Review: Daniel Bachman, 'Daniel Bachman'
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Daniel Bachman's always had a knack for simple, evocative album titles, tied to the sacred (Jesus I'm A Sinner, Oh Be Joyful), to home (Seven Pines, Orange County Serenade) and sometimes to both (last year's River and Apparitions At The Kenmore Plantation, which he recorded under his first, short-lived moniker, Sacred Harp). At 26, Bachman is already an established and thoughtful voice in the solo guitar music scene, but he knows that evolution comes in steps, not leaps. Several albums in, Bachman has gone the self-titled route; it feels less like a chest-beating announcement and more like a wordless confirmation of where he's at as a musician — and perhaps even as a person.
Daniel Bachman begins from mud with "Brightleaf Blues (I)." After two minutes of a squealing, acoustic drone, a bleary-eyed blues enters, slow and methodical as a tenacious tetrapod emerging from water to walk on land. There is space to his fingerpicking and chaw-smacked slides not quite heard in Bachman's playing or composition before — it unfolds and refolds at once, like a singular flower existing in two dimensions. The same can be said of the appropriately named "The Flower Tree," a gentle tune that bursts from its bulging buds so suddenly that you can hear the strings blister, recorded with close-up clarity by Brian Haran in Durham, N.C.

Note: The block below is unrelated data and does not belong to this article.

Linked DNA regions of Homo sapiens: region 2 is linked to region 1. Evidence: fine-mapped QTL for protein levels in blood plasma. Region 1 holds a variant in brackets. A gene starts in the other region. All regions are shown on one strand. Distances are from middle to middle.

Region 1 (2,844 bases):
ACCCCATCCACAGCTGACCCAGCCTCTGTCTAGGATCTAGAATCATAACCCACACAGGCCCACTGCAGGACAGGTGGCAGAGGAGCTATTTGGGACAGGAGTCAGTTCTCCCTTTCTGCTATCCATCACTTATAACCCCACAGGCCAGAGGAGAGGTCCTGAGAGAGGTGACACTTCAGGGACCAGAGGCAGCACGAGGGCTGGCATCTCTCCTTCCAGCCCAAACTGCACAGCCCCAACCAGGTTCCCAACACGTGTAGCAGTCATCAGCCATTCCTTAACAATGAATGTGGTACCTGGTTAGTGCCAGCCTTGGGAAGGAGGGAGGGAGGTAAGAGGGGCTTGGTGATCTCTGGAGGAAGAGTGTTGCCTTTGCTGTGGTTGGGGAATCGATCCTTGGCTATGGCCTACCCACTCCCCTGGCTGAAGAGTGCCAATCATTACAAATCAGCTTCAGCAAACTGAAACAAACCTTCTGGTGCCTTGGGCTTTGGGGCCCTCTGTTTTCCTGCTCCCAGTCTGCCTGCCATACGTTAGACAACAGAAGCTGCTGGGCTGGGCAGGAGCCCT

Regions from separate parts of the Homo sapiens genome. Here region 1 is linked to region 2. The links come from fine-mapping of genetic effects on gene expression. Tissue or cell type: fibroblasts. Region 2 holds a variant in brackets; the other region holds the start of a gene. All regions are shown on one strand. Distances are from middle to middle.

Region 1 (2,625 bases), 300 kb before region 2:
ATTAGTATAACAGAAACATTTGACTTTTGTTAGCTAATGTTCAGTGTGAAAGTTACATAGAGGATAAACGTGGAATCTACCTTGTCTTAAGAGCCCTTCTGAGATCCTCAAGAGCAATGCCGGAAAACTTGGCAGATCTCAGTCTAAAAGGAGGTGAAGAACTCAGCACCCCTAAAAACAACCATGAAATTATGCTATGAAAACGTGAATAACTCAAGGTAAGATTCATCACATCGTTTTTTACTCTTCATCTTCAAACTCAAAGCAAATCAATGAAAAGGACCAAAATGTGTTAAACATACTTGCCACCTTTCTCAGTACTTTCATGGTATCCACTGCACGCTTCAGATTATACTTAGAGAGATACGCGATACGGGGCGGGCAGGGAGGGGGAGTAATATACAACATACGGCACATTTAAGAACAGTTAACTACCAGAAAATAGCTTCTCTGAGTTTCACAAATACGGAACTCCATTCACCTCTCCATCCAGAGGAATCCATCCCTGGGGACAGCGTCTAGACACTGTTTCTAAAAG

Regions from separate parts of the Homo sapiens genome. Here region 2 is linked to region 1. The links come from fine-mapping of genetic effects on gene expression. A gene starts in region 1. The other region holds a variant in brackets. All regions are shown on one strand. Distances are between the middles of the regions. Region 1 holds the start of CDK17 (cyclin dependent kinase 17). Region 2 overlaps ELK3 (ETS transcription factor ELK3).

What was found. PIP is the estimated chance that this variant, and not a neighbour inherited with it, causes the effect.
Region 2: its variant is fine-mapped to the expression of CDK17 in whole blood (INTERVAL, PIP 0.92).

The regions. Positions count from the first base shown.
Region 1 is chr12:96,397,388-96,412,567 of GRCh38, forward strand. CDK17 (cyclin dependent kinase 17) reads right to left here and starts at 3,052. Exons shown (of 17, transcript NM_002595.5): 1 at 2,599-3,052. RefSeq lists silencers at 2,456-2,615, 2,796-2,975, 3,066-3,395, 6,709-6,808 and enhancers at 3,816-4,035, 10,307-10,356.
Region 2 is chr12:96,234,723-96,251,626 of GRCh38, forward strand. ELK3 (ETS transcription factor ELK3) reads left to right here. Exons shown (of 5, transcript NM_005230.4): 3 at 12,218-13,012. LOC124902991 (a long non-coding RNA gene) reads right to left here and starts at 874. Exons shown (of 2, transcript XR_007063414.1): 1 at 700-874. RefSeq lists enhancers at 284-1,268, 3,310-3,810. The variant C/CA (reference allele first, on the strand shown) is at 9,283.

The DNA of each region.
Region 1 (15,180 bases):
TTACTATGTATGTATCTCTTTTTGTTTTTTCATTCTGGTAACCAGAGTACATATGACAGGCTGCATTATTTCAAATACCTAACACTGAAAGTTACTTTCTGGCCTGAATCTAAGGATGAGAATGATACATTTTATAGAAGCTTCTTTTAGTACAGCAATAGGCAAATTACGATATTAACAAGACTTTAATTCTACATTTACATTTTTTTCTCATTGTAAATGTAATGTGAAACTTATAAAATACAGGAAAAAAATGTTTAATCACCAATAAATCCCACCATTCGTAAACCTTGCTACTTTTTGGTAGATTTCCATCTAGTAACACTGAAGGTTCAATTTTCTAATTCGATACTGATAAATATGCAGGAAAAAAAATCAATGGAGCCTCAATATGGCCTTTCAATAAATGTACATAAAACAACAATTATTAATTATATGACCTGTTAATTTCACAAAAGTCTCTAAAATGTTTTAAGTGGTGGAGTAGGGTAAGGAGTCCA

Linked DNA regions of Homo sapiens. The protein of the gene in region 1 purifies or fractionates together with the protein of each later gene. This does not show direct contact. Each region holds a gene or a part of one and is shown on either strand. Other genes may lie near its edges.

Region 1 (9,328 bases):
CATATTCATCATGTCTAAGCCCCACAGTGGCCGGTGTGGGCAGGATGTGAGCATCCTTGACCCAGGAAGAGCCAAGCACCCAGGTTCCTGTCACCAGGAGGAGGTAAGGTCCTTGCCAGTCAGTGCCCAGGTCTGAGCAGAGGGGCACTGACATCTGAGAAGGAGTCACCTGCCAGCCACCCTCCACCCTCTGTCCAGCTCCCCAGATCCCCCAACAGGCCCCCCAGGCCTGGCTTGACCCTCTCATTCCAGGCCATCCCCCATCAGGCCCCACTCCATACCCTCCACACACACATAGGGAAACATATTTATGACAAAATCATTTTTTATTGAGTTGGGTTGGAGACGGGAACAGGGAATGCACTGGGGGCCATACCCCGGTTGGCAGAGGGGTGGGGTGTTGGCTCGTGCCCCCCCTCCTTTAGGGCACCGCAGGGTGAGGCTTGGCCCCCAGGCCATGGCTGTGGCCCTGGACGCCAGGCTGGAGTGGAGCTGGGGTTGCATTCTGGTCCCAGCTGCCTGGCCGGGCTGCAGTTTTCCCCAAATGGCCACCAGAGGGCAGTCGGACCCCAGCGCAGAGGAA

There's a pair of food songs — the first of their kind in Bachman's catalog — that feature the guitarist in a playful mode. Like its title, "Wine And Peanuts" is classy and trashy, a little ditty that keeps a shrewd grace under fingerpick-stabbed pressure. "Watermelon Slices On A Blue Bordered Plate" is a classic slide-guitar blues, sweaty from high noon and quenched by a wave of steel glissandi.
The 14-minute "Brightleaf Blues (II)" picks up where the first left off, sawing its way into existence with a shruti box and octotone (an instrument invented and played here by Forrest Marquisee). The earsplitting drone recalls Jack Rose's then-surprising sidelong piece "Sundogs," but there is a tenderness in how Bachman quests for melody like it's an ache he already knows. He circles the fretboard with certainty, digging in his heels until the drone overtakes the hammer-ons and pull-offs as they become sparser, piercing like a floodlight out of darkness.
Bachman closes the album with an old hymn that's been covered by The Byrds and The Flying Burrito Brothers and was featured on 1987's Trio, the collaboration by Dolly Parton, Emmylou Harris and Linda Ronstadt. "Farther Along," a song about the prosperity of the wicked (a theme ever-so-present and persistent) is often rendered in bold arrangements to reflect the strength of the righteous. Its refrain — "Farther along we'll know more about it / Farther along we'll understand why / Cheer up, my brother, live in the sunshine / We'll understand it all by and by" — is about the closest thing to hope this hymn can muster. But Bachman responds with knowing indifference, drawing out the bleakness of the melody in languid slide guitar, but not laboring over the inevitability of suffering.
Daniel Bachman has averaged one album a year since 2012, an impressive testament to his hard work. He's always writing, always practicing, always touring, always relocating to various parts of the East Coast (currently, south of Richmond) for inspiration. But more importantly, he's always growing. With Daniel Bachman, he presents the most rounded version of his guitar music, and there's comfort in knowing that the next album will likely continue that thread.
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